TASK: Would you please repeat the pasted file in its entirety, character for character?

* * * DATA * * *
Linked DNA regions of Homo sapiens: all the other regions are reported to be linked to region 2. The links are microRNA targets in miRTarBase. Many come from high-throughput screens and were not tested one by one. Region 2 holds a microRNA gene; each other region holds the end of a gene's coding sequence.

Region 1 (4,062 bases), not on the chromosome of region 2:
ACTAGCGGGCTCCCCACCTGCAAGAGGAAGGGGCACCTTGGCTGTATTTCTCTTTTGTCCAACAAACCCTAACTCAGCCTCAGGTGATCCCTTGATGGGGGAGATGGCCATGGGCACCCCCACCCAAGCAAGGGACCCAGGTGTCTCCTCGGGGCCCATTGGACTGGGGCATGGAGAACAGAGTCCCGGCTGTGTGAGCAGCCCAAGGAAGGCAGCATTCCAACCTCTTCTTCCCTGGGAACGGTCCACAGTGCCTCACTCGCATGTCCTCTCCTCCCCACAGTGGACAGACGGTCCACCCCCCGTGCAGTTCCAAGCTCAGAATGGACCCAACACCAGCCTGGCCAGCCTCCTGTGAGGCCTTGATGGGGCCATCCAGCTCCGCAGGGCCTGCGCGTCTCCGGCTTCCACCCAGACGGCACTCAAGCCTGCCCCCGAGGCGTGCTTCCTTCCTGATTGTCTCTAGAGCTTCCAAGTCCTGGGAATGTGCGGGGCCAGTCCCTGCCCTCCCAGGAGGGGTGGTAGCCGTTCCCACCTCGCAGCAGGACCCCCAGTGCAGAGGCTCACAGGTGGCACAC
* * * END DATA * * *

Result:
Linked DNA regions of Homo sapiens: all the other regions are reported to be linked to region 2. The links are microRNA targets in miRTarBase. Many come from high-throughput screens and were not tested one by one. Region 2 holds a microRNA gene; each other region holds the end of a gene's coding sequence.

Region 1 (4,062 bases), not on the chromosome of region 2:
ACTAGCGGGCTCCCCACCTGCAAGAGGAAGGGGCACCTTGGCTGTATTTCTCTTTTGTCCAACAAACCCTAACTCAGCCTCAGGTGATCCCTTGATGGGGGAGATGGCCATGGGCACCCCCACCCAAGCAAGGGACCCAGGTGTCTCCTCGGGGCCCATTGGACTGGGGCATGGAGAACAGAGTCCCGGCTGTGTGAGCAGCCCAAGGAAGGCAGCATTCCAACCTCTTCTTCCCTGGGAACGGTCCACAGTGCCTCACTCGCATGTCCTCTCCTCCCCACAGTGGACAGACGGTCCACCCCCCGTGCAGTTCCAAGCTCAGAATGGACCCAACACCAGCCTGGCCAGCCTCCTGTGAGGCCTTGATGGGGCCATCCAGCTCCGCAGGGCCTGCGCGTCTCCGGCTTCCACCCAGACGGCACTCAAGCCTGCCCCCGAGGCGTGCTTCCTTCCTGATTGTCTCTAGAGCTTCCAAGTCCTGGGAATGTGCGGGGCCAGTCCCTGCCCTCCCAGGAGGGGTGGTAGCCGTTCCCACCTCGCAGCAGGACCCCCAGTGCAGAGGCTCACAGGTGGCACAC